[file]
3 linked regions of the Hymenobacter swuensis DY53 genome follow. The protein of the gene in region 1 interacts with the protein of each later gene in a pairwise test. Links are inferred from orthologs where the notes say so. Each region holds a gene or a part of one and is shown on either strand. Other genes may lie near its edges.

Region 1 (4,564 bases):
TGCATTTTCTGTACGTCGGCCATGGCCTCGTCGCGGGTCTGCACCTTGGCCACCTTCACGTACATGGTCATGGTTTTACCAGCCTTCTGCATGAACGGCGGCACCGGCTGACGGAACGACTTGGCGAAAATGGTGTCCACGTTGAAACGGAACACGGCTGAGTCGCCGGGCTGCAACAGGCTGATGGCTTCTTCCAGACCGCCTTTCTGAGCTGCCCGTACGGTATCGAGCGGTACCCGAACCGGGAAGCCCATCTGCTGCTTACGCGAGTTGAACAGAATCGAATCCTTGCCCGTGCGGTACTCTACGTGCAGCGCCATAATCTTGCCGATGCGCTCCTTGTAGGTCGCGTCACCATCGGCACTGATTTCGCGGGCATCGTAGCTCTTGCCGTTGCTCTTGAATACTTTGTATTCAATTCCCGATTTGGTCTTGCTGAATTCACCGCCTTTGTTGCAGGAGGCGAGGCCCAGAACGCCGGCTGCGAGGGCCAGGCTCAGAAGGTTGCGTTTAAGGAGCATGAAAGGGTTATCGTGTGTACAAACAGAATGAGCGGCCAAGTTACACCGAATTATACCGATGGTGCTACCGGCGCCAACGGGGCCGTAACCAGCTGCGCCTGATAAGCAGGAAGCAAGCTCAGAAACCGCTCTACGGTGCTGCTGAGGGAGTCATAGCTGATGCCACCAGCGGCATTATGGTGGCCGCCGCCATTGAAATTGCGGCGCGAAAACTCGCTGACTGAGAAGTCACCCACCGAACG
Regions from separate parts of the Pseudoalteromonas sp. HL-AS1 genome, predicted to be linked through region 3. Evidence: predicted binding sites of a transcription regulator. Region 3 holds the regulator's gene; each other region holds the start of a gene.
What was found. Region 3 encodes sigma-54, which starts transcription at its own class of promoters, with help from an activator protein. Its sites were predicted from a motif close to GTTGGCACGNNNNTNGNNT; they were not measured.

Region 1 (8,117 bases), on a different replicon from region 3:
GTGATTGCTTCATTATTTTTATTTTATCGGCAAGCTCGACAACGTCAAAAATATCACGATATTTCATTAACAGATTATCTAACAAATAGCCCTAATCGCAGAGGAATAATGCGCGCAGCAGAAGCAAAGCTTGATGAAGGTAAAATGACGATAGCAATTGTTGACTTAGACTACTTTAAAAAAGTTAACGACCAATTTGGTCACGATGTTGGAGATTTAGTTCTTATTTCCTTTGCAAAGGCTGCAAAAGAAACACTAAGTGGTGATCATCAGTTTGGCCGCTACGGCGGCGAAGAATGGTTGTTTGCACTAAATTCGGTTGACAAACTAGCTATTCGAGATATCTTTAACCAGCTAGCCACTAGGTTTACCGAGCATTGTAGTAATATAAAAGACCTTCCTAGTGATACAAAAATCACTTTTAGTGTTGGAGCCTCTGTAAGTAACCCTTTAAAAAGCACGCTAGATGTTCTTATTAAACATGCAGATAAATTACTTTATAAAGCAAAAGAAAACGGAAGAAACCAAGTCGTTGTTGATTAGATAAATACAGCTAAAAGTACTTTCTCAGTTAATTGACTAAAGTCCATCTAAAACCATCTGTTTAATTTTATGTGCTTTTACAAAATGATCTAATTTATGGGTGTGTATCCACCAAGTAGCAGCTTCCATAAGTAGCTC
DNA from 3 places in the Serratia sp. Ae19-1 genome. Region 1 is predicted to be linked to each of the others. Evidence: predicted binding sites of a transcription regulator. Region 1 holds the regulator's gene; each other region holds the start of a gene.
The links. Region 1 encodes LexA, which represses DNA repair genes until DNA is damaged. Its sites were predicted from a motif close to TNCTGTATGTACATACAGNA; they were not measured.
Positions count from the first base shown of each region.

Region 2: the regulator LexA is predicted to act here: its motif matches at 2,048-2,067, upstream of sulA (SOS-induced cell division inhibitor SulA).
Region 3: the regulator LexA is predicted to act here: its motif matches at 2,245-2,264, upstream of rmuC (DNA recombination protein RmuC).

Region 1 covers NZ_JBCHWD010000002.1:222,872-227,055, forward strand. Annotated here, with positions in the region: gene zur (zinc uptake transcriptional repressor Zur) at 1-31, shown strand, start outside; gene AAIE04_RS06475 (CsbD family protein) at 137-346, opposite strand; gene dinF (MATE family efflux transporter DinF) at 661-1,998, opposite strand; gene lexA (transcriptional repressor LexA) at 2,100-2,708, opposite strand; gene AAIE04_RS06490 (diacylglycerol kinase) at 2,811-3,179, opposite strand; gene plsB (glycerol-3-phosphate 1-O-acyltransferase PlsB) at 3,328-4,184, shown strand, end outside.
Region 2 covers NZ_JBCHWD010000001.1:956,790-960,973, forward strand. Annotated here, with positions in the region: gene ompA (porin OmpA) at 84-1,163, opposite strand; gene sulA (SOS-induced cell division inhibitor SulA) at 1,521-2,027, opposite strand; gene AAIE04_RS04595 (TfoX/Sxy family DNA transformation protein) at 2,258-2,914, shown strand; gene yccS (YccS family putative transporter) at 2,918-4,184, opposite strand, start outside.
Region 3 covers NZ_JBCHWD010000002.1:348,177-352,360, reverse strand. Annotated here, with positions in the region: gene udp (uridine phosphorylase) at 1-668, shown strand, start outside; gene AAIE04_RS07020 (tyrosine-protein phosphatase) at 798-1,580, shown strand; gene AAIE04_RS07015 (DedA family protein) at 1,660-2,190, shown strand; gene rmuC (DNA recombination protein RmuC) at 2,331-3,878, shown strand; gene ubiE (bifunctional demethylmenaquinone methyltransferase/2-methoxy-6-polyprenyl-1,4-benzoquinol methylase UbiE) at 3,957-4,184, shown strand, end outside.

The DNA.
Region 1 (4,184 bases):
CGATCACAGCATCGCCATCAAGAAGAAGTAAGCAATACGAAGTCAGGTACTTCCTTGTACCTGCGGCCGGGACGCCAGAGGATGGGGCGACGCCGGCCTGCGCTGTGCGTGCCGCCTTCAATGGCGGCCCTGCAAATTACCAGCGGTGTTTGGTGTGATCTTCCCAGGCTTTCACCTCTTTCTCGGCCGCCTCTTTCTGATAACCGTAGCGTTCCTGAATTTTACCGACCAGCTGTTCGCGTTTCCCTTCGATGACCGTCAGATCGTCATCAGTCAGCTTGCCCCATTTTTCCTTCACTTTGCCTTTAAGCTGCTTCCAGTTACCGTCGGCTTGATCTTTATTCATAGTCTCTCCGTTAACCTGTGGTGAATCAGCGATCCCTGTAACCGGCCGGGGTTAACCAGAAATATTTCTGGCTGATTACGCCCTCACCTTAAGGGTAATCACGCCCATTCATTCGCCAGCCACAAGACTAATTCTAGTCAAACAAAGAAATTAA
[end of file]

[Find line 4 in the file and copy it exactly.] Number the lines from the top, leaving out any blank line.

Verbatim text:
Regions from separate parts of the Pseudoalteromonas sp. HL-AS1 genome, predicted to be linked through region 3. Evidence: predicted binding sites of a transcription regulator. Region 3 holds the regulator's gene; each other region holds the start of a gene.